What the puck! Could watching a hockey game cause a heart attack?

That’s the question researchers in Canada have tried to answer in a new study.

March 29, 2018, 6:22 PM

Could watching a hockey game increase your risk of having a heart attack?

That’s the question researchers in Canada have tried to answer in a new study published in the Canadian Journal of Cardiology Thursday.

The researchers’ goal was to analyze hospital admissions to the Montreal Heart Institute between 2010 and 2014 to see whether more patients were treated for heart attacks when the city’s ice hockey team, the Montreal Canadiens, played a match.

Although admissions for heart attacks didn’t change on the day of a hockey game, the researchers found it did increase -- just a bit -- the day after a game. But not everyone was skating on thin ice; the effect was only seen in men below the age of 55. Both older men and women appear to be immune to the hockey effect.

While hockey fans may say their hearts are broken when their team loses, the research shows the opposite. Hospital admission rates increased most when the team won a match at home. After home wins, there was a 40 percent increase in hospital admissions among men under the age of 55.

How do the scientists explain the findings?

They suggest that the emotional stress of watching a hockey game could cause increased stress on the heart, triggering an event such as a heart attack.

“The Montreal Canadiens is known for its extremely loyal and enthusiastic fan base. This historical role of the city of Montreal might explain in part the association” said Dr. Hung Q. Ly, the study’s lead investigator and an interventional cardiologist at the Montreal Heart Institute.

Research published last year showed that spectators’ heart rates more than doubled while watching a hockey game. This was most pronounced when watching a game in person compared to on television.

But this latest research is more puzzling. Neither overtime losses nor shootout wins changed the rate of hospital admissions, suggesting the extra heart attacks might not be caused by the stress of watching a game alone.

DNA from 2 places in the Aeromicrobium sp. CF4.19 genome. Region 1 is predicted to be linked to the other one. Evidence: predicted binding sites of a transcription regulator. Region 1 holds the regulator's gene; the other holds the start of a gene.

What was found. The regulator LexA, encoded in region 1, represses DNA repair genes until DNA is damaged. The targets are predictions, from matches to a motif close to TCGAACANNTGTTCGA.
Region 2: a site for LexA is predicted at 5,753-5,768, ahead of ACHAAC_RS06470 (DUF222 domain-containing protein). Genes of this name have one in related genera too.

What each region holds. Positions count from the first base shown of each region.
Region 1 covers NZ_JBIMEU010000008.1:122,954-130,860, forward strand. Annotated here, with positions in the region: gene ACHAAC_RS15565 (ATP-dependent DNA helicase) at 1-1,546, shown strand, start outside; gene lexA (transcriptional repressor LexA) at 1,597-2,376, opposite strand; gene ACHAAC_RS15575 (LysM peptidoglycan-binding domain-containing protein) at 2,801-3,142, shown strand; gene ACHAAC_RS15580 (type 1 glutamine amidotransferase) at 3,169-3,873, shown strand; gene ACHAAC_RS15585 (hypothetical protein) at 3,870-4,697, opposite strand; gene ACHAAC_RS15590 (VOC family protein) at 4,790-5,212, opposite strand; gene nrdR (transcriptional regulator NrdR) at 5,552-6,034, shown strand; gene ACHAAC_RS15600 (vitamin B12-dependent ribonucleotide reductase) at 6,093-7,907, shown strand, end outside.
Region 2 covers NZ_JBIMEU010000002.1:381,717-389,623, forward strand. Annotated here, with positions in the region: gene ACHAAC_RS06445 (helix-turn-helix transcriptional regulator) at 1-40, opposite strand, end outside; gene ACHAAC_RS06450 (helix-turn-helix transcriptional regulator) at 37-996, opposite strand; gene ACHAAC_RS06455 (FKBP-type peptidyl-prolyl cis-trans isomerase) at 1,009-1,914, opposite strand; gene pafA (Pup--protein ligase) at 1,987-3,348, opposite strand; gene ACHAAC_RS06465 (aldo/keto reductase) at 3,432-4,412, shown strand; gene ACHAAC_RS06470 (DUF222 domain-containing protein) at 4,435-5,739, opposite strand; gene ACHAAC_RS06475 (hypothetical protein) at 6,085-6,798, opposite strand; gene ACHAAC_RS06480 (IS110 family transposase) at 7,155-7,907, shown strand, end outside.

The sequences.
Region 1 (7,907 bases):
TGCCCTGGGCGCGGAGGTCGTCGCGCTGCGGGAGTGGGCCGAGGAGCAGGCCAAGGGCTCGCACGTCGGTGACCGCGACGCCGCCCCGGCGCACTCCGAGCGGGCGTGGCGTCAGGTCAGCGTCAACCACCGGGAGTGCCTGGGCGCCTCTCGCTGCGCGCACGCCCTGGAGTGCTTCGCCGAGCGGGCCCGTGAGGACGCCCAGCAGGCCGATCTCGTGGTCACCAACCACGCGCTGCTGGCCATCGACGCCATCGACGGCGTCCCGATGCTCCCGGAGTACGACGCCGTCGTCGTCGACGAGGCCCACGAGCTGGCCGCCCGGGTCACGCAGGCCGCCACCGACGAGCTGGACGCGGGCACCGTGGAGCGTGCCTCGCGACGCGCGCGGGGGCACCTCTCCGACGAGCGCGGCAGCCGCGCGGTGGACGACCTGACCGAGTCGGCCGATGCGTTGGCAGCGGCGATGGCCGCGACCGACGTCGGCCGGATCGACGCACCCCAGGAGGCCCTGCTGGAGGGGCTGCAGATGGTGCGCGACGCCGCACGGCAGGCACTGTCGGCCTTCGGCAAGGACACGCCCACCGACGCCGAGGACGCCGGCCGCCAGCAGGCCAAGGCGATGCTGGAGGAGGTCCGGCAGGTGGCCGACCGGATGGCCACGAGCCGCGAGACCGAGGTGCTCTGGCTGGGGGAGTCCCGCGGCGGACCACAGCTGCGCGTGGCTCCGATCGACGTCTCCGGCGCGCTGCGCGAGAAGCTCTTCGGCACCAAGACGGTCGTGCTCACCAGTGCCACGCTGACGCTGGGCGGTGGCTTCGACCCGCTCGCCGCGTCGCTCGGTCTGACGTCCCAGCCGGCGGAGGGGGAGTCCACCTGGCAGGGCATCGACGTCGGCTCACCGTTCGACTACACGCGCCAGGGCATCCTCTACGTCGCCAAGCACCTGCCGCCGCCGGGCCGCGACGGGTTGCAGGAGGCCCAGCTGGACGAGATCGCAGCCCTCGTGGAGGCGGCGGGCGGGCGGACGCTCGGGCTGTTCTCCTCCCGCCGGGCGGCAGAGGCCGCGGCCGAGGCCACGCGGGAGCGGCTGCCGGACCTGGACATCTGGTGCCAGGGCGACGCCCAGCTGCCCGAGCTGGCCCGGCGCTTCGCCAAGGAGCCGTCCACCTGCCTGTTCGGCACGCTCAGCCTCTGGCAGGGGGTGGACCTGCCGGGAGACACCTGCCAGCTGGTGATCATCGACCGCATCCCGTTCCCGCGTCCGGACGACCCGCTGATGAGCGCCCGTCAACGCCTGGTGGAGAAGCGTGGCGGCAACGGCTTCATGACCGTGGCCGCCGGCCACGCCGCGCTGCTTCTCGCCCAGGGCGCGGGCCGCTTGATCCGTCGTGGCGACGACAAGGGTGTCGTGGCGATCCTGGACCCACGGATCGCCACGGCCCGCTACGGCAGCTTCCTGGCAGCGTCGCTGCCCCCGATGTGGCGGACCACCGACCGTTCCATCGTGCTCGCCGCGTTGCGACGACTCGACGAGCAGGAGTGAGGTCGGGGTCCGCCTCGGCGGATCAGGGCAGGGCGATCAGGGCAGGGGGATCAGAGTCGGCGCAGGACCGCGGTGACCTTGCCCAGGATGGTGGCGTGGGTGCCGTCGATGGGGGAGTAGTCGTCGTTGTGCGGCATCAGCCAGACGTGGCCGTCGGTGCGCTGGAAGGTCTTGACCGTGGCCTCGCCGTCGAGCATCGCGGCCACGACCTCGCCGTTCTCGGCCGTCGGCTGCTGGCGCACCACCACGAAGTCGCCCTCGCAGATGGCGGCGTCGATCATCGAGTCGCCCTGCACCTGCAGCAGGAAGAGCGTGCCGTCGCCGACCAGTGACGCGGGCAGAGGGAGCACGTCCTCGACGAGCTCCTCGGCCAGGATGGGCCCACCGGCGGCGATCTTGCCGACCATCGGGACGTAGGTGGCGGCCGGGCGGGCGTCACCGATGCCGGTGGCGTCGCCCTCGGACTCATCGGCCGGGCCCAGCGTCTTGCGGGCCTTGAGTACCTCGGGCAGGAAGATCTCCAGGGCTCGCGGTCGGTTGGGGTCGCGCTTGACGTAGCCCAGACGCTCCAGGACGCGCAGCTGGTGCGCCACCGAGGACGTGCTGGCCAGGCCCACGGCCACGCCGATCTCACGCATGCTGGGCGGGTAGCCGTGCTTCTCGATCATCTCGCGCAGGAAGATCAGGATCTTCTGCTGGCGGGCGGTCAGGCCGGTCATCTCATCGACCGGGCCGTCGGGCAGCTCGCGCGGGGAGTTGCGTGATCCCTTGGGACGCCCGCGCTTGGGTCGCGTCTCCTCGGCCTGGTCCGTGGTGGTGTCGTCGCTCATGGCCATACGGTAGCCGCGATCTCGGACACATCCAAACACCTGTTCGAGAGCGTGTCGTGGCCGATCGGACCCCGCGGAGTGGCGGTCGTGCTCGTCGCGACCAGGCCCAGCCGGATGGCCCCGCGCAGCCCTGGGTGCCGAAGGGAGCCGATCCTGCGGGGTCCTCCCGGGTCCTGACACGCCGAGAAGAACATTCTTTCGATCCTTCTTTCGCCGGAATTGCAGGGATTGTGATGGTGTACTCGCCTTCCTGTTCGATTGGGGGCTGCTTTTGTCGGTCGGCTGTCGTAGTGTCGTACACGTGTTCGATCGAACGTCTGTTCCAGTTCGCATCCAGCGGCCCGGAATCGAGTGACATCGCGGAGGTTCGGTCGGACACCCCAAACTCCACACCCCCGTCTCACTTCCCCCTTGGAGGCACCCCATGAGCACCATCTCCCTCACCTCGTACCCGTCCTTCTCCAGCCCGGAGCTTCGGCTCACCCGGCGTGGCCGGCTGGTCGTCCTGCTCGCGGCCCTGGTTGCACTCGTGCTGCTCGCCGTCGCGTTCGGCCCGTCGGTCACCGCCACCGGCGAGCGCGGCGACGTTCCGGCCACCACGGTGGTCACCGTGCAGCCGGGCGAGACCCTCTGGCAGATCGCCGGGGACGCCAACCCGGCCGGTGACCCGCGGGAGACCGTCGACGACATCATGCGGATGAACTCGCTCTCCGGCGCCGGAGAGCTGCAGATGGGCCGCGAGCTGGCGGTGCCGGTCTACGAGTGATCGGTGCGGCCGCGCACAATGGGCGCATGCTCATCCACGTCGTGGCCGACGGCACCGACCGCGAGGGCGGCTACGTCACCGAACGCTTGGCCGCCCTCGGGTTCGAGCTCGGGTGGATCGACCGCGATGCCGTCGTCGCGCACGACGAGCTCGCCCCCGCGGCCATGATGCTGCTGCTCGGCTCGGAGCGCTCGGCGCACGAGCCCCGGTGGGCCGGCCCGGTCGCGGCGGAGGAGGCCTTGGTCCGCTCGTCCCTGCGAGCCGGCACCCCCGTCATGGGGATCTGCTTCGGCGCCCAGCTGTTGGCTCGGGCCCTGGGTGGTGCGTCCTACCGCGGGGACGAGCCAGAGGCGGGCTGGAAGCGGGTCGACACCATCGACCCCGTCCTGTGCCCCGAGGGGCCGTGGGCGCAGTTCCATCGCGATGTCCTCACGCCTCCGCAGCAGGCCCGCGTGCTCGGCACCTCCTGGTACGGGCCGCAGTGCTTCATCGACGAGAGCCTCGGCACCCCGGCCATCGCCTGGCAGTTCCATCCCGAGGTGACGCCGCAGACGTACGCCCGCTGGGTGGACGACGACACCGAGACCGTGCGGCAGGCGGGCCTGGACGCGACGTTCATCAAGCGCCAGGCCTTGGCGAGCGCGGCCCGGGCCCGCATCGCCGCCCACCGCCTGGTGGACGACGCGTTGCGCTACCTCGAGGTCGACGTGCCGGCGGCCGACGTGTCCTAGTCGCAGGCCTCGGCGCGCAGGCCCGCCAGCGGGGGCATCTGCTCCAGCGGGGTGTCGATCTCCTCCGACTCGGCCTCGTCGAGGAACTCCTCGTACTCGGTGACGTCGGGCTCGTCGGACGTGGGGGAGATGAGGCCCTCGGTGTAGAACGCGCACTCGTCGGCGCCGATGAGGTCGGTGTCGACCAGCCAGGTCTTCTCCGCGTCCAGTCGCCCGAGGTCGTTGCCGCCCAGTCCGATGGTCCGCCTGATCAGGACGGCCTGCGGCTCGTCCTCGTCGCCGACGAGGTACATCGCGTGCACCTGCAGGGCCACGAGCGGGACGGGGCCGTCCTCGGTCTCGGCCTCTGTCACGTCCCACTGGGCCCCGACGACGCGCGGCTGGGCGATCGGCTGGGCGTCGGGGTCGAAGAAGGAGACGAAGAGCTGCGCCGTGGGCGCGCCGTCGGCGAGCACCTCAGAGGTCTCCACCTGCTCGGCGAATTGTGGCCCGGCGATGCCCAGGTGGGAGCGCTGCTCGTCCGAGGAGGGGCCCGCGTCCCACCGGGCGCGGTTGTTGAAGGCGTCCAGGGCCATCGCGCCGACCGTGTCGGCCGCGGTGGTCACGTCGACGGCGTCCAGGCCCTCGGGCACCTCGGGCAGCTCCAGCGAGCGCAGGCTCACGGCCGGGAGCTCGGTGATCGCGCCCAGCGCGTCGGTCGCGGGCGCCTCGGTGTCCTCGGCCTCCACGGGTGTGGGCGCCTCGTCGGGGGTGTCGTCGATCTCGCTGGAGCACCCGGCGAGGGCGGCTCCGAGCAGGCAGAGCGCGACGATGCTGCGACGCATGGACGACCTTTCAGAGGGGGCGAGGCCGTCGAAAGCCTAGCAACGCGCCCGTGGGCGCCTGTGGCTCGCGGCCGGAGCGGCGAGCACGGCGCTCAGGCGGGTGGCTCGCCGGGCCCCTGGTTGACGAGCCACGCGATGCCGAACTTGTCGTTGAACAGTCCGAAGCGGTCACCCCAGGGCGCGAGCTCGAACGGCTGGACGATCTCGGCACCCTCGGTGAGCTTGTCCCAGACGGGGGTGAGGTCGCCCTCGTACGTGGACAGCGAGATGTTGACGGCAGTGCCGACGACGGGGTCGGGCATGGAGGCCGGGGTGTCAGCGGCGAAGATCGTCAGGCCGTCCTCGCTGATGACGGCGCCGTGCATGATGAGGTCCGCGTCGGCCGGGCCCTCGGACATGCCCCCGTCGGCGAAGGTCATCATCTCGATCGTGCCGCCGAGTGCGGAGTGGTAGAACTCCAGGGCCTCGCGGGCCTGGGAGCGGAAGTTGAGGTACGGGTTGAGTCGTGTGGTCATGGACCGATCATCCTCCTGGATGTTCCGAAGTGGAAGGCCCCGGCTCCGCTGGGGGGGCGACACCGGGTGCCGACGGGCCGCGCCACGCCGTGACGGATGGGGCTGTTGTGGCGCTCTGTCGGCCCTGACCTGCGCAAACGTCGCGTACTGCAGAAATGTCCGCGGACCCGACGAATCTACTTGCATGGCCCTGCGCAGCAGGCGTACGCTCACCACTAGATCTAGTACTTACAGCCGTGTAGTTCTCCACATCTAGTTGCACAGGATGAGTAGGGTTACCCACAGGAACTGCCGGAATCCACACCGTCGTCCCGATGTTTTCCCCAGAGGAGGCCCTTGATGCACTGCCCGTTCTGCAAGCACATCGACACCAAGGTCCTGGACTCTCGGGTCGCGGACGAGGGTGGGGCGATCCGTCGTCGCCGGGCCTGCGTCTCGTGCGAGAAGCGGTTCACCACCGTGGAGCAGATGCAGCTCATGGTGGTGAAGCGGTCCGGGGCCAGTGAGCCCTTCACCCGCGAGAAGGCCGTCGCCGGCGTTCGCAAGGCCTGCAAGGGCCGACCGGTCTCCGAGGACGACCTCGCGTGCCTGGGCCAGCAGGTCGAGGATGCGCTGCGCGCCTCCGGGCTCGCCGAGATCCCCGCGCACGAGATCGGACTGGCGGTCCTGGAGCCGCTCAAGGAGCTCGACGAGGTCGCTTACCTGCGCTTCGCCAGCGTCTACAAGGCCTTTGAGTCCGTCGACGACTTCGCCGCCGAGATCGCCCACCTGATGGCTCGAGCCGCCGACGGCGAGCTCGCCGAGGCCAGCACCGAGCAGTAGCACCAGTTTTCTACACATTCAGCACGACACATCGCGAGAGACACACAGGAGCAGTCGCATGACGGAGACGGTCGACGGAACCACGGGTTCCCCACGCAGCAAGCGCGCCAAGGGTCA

Importantly, the findings only show an association between hockey games and admission rates, so it’s not known whether watching hockey games actually caused any of the health problems in the study. A number of other factors including alcohol consumption, drug-taking and sleep deprivation -- all of which could be related to a hockey game -- might be responsible instead.

In fact, we don’t even know how many of the 2,199 patients who suffered a heart attack in the study were actual hockey enthusiasts who recently watched a game.

The study, published in the Canadian Journal of Cardiology, builds on similar research from other sports events across the world. In England, for example, researchers found that the rates of heart attack increased after the national soccer team was knocked out of the 1998 World Cup.

But, perhaps, different fans experience different effects when watching a sport. When the French national team played in the same competition, the number of heart attacks decreased in the country.

It’s still too early to tell whether watching a sports game has any effect on our health. For now, doctors will have to put the idea on ice before making any recommendations to patients.

George Gillett is a resident affiliated with the University of Oxford, working in the ABC News Medical Unit.